• heavy overhead electric facilities

  • heavy volume of auto and pedestrian traffic

  • civic area or public recreation area

  • arterial street or major collector

There are 23 neighborhoods on the list right now. 23 probably doesn’t sound like a lot, but undergrounding is expensive. Most of it gets paid for out of this pot of undergrounding money we get from PG&E every year, but also the property owners in the neighborhood pay some too. Right now we get like $3.6 million a year from PG&E, and for the neighborhoods that get the undergrounding, the cost to the property owners is like $15,000 each. Based on the current funding, all the neighborhoods on the list will get their utilities undergrounded within the next 40 years.

We’ve been doing it that way since 1968.

Priorities for Undergrounding

So, the City Council’s Public Works Committee got a report about this undergrounding list (PDF) back in September, and they were like “Maybe just giving this to whoever asked first isn’t the smartest way to do it. Maybe we should have, like, criteria or something to decide who gets undergrounding.” So they asked staff to come back with another report about how other cities decide what neighborhoods get undergrounding, and that happened on Tuesday.

As it turns out, like, nobody else makes this decision based on who asked first. Crazy, I know.

Instead, they look at factors like (PDF):

  • Whether the area is has other projects going on, like major street construction

  • Whether there is a safety issue related to the overhead wires

  • Whether the undergrounding would be near major public facilities (schools, parks, rec centers, commercial corridors, etc.)

  • Cost/benefit analysis of doing undergrounding in the area

  • Whether the undergrounding would happen on a major street

Seems reasonable, right? After all, if it’s going to take 40 years before we get all these projects done, it seems logical to do them in some sort of, you know, rational order, based on where undergrounding is more needed.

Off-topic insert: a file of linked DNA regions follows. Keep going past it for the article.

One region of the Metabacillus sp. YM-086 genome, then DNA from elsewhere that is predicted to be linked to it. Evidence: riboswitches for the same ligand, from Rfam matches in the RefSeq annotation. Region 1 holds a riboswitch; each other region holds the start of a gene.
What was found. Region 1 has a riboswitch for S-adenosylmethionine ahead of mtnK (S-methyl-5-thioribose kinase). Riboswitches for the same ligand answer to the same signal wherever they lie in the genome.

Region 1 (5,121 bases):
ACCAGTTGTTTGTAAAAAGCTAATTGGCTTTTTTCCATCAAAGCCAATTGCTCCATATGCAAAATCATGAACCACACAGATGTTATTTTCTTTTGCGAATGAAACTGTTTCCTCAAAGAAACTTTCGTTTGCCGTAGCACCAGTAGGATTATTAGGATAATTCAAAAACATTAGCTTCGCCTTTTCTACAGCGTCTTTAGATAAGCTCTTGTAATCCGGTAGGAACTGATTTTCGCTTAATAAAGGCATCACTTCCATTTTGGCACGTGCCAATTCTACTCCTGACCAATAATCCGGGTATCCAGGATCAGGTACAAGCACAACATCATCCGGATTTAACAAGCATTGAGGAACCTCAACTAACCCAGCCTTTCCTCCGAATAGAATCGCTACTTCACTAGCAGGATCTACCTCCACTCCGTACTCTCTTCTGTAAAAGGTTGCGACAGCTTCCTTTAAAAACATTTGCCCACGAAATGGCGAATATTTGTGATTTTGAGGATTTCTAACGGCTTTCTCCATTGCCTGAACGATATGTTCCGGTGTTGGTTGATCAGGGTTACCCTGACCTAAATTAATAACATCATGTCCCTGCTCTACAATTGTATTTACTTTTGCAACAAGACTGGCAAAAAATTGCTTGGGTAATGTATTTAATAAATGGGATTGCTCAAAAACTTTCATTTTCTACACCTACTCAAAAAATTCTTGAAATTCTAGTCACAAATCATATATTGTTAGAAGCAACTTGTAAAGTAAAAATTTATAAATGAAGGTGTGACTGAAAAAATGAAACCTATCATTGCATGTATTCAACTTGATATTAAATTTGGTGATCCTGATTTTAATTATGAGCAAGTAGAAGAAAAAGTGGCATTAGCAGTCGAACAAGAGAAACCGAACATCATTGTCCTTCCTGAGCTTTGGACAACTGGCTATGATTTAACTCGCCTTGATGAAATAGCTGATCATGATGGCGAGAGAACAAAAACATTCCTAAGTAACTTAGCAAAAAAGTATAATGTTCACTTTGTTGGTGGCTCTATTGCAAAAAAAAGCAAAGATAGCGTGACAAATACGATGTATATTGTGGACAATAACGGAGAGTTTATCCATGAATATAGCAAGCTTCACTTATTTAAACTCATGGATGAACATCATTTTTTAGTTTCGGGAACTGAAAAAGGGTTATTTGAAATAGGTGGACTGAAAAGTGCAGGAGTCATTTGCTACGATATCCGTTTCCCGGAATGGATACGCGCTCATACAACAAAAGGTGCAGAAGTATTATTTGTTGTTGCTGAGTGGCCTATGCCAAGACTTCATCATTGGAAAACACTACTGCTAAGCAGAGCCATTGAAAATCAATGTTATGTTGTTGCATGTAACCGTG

So, there weren’t very many speakers on this on Tuesday, but the ones who did show up said that whether overhead utilities is a safety issue should be the number one criteria. The meeting in September had more speakers, and they were also really adamant that safety issues should be the top criteria.

Here’s former Oakland City Councilmember Dick Spees making the case for safety at that meeting back in September:

It’s kind of hard to argue with. District 6 Councilmember Desley Brooks said she was supportive of safety as a criteria, but made sure to note that overhead utilities are not a safety issue exclusively in the hills. She is unhappy with the fact that most of the undergrounding gets done in ritzy neighborhoods.

District 2 Councilmember Pat Kernighan said it wasn’t quite so simple as all that, noting that the next neighborhood on the current list is in her District, and that they really really want their undergrounding, and that it isn’t fair for them if we just go and change the rules after they have been waiting for like 30 years and if we do they will get really angry.

I definitely feel bad for people who have been waiting a long time for something and don’t get it. But what’s more important? Being fair? Or a fire? Fair? Fire? Fair? Fire? Kinda seems like a no brainer to me.

You can watch the whole discussion here:

If you have some time, you should watch it. It’s interesting. I’ll try to upload the September discussion later.

What do you think?

The report on Tuesday was just an information item, so nothing happened then. But the Committee did schedule the undergrounding issue to come back on May 11th, this time as an action item. That means they might actually adopt new criteria, not just talk about maybe doing it. If you have feelings about what the criteria should be, you should contact them about it.

The contact information for the Public Works Committee is as follows:

11 thoughts on “How should Oakland decide where to underground utilities?

  1. Andy K

    The high bidder would have been just as shocked about the rock. These types of projects are (almost) always given to the low bidder. As such, the low bidder can only bid on what is shown on the plans, and in the contract documents. Should the low bidder have assumed 10% rock excavation, or 30% or some other percentage? What if they assumed 50% rock, priced their bid appropriately, and then only hit 10% rock? Would they give the money back, or pocket the wind fall?

    But on the over all point, as a hills resident, fire safety is of course important to me, and under grounding does accomplish this. Do the costs of under grounding equal the benefit of fire prevention? Or could these $ be better spent on trimming etc?

    Under grounding generally should be done in concurrence with other beautification/street improvement projects. When they do BRT, they should look at under grounding at the same time.

  2. Jeffrey W. Baker

    Those hill dwellers take their undergrounding seriously. There’s even a park near Montclair memorializing the efforts of someone who organized the local undergrounding project. I believe the name is Brett, and the park is at the corner of Pershing Dr and Marsh Pl.

    In fact, now that I googled for it, I see that Jean Quan puts down the establishment of tiny Brett Park as one of her accomplishments on the city council.